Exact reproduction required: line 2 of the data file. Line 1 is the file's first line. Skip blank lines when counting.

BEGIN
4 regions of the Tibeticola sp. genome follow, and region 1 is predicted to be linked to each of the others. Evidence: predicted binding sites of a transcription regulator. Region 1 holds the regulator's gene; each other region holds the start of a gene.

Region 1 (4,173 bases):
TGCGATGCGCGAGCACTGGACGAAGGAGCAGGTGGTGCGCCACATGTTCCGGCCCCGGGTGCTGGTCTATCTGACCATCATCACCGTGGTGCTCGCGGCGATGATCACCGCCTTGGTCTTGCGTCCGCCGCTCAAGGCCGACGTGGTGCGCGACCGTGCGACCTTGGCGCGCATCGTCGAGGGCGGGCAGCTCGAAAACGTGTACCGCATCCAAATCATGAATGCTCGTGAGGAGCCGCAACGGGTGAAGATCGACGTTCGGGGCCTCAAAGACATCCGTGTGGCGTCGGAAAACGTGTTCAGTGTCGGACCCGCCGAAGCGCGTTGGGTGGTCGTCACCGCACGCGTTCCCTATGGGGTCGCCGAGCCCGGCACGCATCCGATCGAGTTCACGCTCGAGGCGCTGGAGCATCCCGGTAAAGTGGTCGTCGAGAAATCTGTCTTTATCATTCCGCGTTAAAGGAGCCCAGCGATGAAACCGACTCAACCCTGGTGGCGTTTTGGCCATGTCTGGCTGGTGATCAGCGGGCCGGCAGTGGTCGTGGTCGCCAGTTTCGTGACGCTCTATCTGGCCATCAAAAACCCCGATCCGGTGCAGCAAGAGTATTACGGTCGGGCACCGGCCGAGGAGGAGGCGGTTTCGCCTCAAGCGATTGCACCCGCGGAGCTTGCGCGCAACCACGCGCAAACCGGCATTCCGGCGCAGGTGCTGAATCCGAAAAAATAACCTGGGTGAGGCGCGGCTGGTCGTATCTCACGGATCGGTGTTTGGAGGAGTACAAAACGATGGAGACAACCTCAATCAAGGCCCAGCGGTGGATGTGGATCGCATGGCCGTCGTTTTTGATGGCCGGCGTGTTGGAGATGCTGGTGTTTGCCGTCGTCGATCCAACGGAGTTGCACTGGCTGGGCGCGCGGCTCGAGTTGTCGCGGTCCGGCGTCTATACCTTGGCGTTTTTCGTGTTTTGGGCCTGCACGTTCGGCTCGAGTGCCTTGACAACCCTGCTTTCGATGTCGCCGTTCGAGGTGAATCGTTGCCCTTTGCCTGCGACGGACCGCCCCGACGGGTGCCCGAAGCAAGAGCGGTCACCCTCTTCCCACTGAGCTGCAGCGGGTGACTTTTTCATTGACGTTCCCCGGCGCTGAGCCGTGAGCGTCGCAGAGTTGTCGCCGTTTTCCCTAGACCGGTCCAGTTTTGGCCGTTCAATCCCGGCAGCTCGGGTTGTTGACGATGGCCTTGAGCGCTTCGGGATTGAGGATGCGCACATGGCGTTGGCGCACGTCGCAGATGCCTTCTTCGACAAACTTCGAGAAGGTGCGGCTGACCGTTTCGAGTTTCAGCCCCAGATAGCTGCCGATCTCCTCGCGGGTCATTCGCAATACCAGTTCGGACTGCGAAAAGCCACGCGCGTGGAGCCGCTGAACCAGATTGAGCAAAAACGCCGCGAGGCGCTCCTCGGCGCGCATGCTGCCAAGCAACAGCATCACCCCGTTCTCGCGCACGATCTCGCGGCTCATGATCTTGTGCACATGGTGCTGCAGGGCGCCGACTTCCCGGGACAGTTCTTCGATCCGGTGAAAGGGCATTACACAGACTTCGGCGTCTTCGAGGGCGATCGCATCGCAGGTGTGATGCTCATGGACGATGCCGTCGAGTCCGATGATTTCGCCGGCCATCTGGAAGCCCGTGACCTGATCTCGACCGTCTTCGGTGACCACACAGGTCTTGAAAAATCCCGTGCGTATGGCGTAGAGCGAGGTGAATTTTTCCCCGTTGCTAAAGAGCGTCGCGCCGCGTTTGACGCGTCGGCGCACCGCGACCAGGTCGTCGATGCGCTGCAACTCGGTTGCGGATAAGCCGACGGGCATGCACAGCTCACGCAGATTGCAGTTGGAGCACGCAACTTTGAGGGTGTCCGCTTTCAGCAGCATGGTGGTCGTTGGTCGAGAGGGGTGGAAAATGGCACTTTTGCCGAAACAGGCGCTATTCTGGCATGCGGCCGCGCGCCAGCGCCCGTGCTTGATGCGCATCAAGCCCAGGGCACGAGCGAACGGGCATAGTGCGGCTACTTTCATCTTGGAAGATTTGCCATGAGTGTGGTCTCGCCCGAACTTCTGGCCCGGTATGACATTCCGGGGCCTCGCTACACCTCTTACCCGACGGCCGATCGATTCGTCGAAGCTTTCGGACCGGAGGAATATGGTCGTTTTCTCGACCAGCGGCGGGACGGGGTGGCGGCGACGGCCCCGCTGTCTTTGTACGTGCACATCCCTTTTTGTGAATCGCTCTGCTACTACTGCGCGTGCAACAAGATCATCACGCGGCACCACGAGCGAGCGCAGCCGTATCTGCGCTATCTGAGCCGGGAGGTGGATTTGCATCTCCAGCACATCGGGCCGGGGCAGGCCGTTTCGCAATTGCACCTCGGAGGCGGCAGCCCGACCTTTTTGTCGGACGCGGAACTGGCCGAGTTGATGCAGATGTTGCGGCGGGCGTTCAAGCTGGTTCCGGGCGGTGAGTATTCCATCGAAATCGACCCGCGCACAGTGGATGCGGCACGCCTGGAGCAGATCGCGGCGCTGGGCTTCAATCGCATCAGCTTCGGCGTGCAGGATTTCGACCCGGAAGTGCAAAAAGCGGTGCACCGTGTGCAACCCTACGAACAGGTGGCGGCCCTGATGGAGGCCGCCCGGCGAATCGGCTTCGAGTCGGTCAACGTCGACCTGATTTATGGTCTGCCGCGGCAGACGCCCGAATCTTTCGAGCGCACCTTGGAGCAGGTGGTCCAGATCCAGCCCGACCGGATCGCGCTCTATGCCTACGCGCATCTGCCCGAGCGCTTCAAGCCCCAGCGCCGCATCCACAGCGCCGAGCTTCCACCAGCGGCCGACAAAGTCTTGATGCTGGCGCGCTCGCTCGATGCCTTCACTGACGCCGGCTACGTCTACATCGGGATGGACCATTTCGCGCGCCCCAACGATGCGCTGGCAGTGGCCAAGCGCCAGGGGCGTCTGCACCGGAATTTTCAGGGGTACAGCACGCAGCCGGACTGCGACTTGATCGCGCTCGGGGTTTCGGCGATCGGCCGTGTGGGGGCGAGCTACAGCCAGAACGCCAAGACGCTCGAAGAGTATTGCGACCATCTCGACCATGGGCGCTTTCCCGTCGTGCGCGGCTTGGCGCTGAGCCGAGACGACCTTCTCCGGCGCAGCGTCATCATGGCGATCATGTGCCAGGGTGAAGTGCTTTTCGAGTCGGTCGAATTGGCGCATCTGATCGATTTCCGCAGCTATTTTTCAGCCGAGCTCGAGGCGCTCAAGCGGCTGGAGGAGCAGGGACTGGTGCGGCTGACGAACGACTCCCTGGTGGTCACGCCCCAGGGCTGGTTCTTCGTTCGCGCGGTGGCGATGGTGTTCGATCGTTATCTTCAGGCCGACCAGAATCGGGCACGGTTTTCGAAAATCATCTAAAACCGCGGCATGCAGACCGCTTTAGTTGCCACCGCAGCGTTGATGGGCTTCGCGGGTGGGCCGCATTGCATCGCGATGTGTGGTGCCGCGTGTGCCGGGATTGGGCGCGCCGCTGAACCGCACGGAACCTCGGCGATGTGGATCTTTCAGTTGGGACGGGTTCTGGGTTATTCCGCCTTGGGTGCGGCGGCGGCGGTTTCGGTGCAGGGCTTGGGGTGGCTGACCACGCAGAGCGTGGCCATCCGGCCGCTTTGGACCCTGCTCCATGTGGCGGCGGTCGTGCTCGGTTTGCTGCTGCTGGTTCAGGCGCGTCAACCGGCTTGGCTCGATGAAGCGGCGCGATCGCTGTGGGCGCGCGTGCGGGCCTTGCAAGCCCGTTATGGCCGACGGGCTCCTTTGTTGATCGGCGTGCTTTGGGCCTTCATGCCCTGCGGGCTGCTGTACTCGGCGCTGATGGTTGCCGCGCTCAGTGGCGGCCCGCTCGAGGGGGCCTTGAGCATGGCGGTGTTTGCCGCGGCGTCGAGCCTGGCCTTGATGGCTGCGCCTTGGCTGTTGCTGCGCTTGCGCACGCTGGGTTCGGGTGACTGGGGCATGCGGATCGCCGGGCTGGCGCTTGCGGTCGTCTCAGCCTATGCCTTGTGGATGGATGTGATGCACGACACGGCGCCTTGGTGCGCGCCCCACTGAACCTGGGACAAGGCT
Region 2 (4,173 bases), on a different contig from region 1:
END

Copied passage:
Region 1 (4,173 bases):